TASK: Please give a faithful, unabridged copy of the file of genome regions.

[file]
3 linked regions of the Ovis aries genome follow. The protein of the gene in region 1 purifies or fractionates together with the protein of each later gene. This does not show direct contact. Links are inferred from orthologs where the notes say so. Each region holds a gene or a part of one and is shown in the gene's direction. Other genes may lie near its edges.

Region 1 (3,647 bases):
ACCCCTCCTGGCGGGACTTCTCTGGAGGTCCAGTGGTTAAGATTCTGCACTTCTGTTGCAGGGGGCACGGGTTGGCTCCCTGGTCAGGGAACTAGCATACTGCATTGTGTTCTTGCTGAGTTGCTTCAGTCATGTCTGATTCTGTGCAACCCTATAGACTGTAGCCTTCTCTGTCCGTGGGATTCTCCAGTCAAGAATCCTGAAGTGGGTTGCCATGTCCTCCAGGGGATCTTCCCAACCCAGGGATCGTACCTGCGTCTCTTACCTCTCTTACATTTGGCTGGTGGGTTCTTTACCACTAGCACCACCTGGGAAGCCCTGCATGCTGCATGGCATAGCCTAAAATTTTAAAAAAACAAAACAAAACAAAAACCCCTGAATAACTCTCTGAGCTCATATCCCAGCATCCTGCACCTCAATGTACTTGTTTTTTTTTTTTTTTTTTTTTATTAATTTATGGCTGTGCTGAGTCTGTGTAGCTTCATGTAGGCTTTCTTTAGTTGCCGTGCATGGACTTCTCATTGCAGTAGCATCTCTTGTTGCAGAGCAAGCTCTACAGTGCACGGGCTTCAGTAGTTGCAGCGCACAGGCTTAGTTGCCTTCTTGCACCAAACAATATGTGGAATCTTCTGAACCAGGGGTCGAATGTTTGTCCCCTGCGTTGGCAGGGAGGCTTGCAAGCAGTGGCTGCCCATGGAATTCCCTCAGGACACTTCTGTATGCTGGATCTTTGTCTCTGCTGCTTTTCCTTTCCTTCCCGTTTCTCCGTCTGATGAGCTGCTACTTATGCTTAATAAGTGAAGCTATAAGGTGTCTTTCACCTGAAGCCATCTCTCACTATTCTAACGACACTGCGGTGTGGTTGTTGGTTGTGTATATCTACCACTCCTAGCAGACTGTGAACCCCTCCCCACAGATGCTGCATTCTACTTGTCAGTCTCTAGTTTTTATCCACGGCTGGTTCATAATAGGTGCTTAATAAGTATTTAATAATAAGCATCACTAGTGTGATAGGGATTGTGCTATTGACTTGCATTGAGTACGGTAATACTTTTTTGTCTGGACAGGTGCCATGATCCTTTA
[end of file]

3 linked regions of the Ovis aries genome follow. The protein of the gene in region 1 purifies or fractionates together with the protein of each later gene. This does not show direct contact. Links are inferred from orthologs where the notes say so. Each region holds a gene or a part of one and is shown in the gene's direction. Other genes may lie near its edges.

Region 1 (3,647 bases):
ACCCCTCCTGGCGGGACTTCTCTGGAGGTCCAGTGGTTAAGATTCTGCACTTCTGTTGCAGGGGGCACGGGTTGGCTCCCTGGTCAGGGAACTAGCATACTGCATTGTGTTCTTGCTGAGTTGCTTCAGTCATGTCTGATTCTGTGCAACCCTATAGACTGTAGCCTTCTCTGTCCGTGGGATTCTCCAGTCAAGAATCCTGAAGTGGGTTGCCATGTCCTCCAGGGGATCTTCCCAACCCAGGGATCGTACCTGCGTCTCTTACCTCTCTTACATTTGGCTGGTGGGTTCTTTACCACTAGCACCACCTGGGAAGCCCTGCATGCTGCATGGCATAGCCTAAAATTTTAAAAAAACAAAACAAAACAAAAACCCCTGAATAACTCTCTGAGCTCATATCCCAGCATCCTGCACCTCAATGTACTTGTTTTTTTTTTTTTTTTTTTTTATTAATTTATGGCTGTGCTGAGTCTGTGTAGCTTCATGTAGGCTTTCTTTAGTTGCCGTGCATGGACTTCTCATTGCAGTAGCATCTCTTGTTGCAGAGCAAGCTCTACAGTGCACGGGCTTCAGTAGTTGCAGCGCACAGGCTTAGTTGCCTTCTTGCACCAAACAATATGTGGAATCTTCTGAACCAGGGGTCGAATGTTTGTCCCCTGCGTTGGCAGGGAGGCTTGCAAGCAGTGGCTGCCCATGGAATTCCCTCAGGACACTTCTGTATGCTGGATCTTTGTCTCTGCTGCTTTTCCTTTCCTTCCCGTTTCTCCGTCTGATGAGCTGCTACTTATGCTTAATAAGTGAAGCTATAAGGTGTCTTTCACCTGAAGCCATCTCTCACTATTCTAACGACACTGCGGTGTGGTTGTTGGTTGTGTATATCTACCACTCCTAGCAGACTGTGAACCCCTCCCCACAGATGCTGCATTCTACTTGTCAGTCTCTAGTTTTTATCCACGGCTGGTTCATAATAGGTGCTTAATAAGTATTTAATAATAAGCATCACTAGTGTGATAGGGATTGTGCTATTGACTTGCATTGAGTACGGTAATACTTTTTTGTCTGGACAGGTGCCATGATCCTTTA